Union Government criticized SC and HCs for flouting norms on judge appointments

Soni Satti

The Union government criticized the Supreme Court for delaying the appointment of High Court judges and retaliated accusing the Supreme Court and High Courts of flagrantly violating the memorandum of procedure (MoP), which requires the initiating of the process for appointing judges six months before a vacancy occurs.

The Memorandum of procedure (MoP) is a written agreement between the judiciary and the executive on the appointment of constitutional court judges. The department of justice stated, “As of March 26, out of 410 vacancies of judges, HC collegiums have not made recommendations for 214 posts or 52 percent of posts

On March 27, a bench comprising CJI SA Bobde, Surya Kant, and Justices S K Kaul questioned Attorney General KK Venugopal as to why on April 8 the government was delaying sending 45 names recommended by the High court collegiums for appointment as High Court judges for periods ranging from six to fourteen months to the Supreme court collegium for consideration.

The government was also reviewing ten names cleared by the Supreme court collegium for appointment as High court judges for terms ranging from seven to 19 months.

Justice Kaul pointed out that the recommendation of the Supreme Court collegium for the appointment of five advocates as judges of the Calcutta High Court was submitted to the government on July 25, 2019, and is yet to be cleared.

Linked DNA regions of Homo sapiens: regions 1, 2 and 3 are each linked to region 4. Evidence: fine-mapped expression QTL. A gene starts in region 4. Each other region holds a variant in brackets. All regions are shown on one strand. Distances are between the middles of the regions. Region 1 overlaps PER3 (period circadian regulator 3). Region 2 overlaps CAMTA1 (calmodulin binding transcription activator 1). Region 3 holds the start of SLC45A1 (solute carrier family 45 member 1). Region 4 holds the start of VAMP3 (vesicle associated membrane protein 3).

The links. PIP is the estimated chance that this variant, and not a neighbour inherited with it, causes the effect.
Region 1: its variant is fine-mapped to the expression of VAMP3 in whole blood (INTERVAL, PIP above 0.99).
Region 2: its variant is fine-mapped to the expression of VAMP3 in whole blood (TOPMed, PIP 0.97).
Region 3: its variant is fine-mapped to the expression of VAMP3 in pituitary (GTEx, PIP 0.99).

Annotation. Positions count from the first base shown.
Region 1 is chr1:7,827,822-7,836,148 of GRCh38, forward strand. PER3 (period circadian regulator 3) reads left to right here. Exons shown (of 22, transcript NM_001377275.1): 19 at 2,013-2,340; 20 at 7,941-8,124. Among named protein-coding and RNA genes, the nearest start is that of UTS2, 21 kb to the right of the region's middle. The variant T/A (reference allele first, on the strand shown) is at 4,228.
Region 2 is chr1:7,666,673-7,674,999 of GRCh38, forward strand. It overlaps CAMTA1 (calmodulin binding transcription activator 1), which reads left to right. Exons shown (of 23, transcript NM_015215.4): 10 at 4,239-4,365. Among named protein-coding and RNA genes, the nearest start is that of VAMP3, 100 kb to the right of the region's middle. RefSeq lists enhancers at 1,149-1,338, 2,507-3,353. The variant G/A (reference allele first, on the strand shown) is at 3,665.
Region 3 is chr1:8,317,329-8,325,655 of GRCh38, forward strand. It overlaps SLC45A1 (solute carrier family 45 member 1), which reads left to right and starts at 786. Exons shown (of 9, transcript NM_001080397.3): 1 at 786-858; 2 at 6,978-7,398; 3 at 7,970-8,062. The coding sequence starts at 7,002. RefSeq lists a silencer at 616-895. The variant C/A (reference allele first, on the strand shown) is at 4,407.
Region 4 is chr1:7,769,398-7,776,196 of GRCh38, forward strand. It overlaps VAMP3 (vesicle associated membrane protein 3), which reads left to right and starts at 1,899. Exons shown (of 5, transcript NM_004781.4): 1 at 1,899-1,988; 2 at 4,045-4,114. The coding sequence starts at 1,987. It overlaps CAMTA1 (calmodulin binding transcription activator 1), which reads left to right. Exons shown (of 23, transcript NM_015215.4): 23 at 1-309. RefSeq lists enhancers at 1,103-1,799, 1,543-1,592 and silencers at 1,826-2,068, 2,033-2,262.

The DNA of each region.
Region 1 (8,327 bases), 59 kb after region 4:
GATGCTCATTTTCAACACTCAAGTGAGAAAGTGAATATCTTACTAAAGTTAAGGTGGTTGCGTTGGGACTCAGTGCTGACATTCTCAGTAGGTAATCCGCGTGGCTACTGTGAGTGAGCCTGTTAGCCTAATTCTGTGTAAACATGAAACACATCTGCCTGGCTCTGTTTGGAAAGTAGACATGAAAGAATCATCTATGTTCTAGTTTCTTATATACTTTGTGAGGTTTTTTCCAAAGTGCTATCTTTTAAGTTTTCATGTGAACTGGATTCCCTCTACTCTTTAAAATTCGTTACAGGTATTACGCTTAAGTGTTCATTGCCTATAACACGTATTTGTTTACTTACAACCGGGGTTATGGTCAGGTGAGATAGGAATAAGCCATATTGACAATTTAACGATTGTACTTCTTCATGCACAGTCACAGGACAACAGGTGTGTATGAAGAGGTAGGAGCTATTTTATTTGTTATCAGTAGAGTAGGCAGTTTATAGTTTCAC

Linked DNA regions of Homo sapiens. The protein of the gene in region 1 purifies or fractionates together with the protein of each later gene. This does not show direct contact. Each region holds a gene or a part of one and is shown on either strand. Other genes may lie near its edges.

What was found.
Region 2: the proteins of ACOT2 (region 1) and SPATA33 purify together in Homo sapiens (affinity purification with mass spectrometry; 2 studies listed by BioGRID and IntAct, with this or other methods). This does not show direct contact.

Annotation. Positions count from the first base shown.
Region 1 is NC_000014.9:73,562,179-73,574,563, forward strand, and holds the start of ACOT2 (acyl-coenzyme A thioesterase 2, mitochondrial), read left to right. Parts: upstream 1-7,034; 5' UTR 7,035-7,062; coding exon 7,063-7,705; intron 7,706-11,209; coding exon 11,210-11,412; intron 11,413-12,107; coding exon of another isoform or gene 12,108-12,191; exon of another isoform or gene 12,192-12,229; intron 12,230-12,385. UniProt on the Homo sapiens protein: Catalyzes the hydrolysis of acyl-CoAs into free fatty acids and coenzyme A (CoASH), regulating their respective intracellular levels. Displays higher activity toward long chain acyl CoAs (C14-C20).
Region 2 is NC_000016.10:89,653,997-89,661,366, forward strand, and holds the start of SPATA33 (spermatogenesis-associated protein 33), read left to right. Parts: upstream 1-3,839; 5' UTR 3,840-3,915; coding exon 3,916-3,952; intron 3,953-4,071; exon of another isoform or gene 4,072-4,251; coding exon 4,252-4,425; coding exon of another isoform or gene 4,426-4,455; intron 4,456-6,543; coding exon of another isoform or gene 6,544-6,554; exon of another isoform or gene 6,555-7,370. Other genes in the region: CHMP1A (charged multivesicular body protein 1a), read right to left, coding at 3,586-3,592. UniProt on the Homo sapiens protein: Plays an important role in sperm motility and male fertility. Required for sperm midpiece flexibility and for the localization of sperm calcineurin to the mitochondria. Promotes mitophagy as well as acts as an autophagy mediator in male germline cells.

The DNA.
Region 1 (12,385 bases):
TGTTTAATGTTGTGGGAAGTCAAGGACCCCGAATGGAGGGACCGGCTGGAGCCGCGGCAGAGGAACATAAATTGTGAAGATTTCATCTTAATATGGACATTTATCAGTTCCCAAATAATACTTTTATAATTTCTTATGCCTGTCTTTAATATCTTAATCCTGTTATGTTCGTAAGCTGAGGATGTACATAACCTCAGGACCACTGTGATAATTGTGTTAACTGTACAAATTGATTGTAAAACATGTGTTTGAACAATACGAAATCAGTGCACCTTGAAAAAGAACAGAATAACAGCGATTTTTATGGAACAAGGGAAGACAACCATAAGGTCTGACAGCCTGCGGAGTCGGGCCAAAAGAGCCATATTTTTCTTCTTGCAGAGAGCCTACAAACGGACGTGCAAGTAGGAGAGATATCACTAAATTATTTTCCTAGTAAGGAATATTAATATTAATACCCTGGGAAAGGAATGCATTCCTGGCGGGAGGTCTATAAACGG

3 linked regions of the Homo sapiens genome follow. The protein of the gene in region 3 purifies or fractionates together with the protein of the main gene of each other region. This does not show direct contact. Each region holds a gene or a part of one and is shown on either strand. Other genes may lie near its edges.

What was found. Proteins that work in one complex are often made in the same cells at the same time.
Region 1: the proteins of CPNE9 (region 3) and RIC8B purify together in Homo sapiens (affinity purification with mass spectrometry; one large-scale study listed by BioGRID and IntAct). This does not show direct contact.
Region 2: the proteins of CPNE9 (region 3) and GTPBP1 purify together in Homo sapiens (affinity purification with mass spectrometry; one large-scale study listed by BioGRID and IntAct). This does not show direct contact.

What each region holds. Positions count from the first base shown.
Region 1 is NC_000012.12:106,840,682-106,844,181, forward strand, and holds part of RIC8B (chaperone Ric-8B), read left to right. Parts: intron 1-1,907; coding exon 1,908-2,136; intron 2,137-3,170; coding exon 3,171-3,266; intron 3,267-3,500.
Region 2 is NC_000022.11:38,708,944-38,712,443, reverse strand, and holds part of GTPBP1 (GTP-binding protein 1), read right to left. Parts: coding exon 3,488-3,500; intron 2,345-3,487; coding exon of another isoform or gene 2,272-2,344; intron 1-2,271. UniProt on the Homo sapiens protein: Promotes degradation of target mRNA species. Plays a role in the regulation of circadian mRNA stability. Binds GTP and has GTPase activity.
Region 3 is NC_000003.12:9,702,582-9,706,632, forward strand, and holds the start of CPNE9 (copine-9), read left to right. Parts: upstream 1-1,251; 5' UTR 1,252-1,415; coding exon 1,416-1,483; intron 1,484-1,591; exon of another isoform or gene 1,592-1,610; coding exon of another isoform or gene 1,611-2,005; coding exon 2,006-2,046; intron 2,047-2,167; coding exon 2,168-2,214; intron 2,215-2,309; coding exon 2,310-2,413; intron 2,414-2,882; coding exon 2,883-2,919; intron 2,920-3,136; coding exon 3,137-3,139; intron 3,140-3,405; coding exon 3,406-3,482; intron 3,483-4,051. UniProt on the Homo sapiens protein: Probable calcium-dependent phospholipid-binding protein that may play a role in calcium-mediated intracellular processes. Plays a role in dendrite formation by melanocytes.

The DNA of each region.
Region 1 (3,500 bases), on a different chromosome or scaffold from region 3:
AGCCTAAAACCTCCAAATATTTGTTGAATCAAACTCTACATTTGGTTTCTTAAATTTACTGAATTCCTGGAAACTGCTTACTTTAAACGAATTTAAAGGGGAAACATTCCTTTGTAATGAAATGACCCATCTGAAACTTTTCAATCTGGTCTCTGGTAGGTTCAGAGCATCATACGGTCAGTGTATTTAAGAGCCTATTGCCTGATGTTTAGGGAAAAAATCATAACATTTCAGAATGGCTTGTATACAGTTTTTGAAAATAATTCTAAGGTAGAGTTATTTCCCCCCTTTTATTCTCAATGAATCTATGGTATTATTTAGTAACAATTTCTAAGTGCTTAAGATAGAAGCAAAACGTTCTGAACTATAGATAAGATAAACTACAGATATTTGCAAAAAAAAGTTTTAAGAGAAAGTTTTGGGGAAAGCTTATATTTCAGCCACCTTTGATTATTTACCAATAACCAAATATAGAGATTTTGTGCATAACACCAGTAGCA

The law ministry recently forwarded 45 names to the Supreme Court collegium for review, as suggested by various High Court collegiums. On April 8, the Supreme Court will hear a lawsuit involving the delay in appointing judges. A law ministry source stated,

“The oldest vacancy, to be filled from among advocates’ quota, dates back to October 14, 2014, in Orissa High court where the High court collegium is yet to make a recommendation even after more than six years. There are at least nine other High courts where against the oldest vacancy from bar quota, no recommendation has been made for more than five years.”

The ministry also criticized the Supreme Court collegium, claiming it had not yet recommended the appointment of a judge to fill the vacancy left by CJI Ranjan Gogoi’s retirement on November 17, 2019. They added that Since then, the number of vacancies has increased to five, and the Supreme court collegium has not made a decision.

Furthermore, pointing to the lack of a recommendation for the appointment of women Supreme court judges, the ministry mentioned that Justice Indira Banerjee is the only female judge in Supreme Court.

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